Treating diabetic foot ulcers: new research with smart shoe insoles
A research team, involving academics at Oxford Brookes University, has been awarded a share of a £1.6 million grant from UK Research and Innovation (UKRI) to develop smart shoe insoles to help tackle diabetic foot ulcers.
Diabetic foot ulcers affect a quarter of people with diabetes and cost the NHS around £1 billion a year.
Funded by UKRI’s Engineering and Physical Sciences Research Council (EPSRC) and the Medical Research Council (MRC), the research team will create a new digital technology embedded in insoles to help people with diabetes adjust how they walk and self-manage foot ulcers.
Insoles to identify early signs of foot ulcers
The research group will co-design, with patients, the self-managed use of smart shoe insoles.
Professor Helen Dawes, Director of the Centre for Movement and Occupational Rehabilitation Sciences at Oxford Brookes University said: “These insoles are intended to identify early signs of ulceration and allow people to benefit from being able to walk without putting their feet at risk.
“Using machine components that convert energy into movement, they will adjust the way people walk to support better, safe and comfortable movement, allowing people prone to diabetic foot ulcers to be more safely active.”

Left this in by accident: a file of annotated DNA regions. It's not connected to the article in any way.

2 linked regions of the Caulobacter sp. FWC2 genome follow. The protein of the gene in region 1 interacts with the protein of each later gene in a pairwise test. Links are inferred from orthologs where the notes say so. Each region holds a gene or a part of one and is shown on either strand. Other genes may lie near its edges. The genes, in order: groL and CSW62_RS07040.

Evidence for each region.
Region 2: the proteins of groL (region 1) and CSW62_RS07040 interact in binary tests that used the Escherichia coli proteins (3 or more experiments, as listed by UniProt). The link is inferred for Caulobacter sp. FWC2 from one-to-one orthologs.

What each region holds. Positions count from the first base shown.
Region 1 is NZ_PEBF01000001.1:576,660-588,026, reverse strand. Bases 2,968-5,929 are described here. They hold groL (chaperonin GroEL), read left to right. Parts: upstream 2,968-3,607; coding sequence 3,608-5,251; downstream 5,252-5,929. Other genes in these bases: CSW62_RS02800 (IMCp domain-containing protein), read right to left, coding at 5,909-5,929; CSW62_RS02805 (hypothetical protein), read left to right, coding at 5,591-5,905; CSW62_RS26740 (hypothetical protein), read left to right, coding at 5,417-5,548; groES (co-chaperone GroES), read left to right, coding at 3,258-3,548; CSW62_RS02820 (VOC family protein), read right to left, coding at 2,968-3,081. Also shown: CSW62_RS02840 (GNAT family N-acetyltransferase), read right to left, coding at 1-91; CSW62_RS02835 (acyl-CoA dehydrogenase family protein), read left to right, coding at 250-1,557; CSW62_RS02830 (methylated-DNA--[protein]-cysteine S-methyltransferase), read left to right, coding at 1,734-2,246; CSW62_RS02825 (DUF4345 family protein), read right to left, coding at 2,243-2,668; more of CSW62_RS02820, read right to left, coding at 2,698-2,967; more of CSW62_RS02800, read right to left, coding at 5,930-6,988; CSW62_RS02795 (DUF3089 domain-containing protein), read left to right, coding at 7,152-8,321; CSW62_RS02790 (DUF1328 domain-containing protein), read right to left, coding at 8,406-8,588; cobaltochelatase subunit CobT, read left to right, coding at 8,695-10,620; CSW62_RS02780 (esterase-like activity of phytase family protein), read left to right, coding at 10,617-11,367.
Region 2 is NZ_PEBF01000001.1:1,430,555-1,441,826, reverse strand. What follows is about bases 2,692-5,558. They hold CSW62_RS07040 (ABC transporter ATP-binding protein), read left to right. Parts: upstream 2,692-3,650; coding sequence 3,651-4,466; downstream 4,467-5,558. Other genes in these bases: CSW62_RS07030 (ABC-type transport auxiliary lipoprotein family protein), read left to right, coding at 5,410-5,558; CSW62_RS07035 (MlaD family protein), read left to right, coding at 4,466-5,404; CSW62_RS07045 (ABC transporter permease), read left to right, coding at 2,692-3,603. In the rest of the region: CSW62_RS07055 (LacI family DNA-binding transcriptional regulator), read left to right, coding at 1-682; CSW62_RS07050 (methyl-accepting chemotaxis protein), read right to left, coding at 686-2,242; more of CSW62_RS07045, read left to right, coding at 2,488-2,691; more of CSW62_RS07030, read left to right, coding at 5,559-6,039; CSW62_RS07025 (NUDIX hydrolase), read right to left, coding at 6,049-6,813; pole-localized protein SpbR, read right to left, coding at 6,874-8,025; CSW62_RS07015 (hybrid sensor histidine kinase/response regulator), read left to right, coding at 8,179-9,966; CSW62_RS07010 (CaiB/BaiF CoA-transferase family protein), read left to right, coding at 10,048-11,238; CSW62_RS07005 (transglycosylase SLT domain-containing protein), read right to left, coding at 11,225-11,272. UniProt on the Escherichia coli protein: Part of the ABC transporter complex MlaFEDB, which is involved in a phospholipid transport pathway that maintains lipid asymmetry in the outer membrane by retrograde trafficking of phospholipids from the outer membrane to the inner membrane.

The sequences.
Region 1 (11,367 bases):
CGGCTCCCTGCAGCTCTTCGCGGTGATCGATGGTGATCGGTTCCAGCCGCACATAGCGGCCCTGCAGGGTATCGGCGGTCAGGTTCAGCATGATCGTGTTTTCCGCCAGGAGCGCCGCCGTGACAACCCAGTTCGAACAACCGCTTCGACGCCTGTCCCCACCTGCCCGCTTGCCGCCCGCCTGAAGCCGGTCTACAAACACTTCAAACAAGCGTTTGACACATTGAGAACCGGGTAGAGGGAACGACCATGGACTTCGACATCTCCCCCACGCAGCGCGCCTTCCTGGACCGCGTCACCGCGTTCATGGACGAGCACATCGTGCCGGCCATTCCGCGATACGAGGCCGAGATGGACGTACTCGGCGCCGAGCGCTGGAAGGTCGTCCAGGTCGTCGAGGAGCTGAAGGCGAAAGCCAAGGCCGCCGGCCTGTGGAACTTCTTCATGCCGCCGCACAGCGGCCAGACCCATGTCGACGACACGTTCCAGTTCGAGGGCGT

The two-year research project is led by the University of Manchester, and involves Oxford Brookes University, the University of Strathclyde, the University of Southampton and Loughborough University.
Improving the lives of millions of people
The project was one of 20 announced to revolutionise healthcare, improve treatments for millions of people and save the NHS money.
EPSRC Executive Chair Professor Dame Lynn Gladden said: “Technologies and approaches pioneered by UK researchers have the potential to revolutionise treatment for a wide range of conditions, from bowel cancer to diabetes.
“The projects announced exemplify this potential and may play a key role in improving the lives of millions of people.”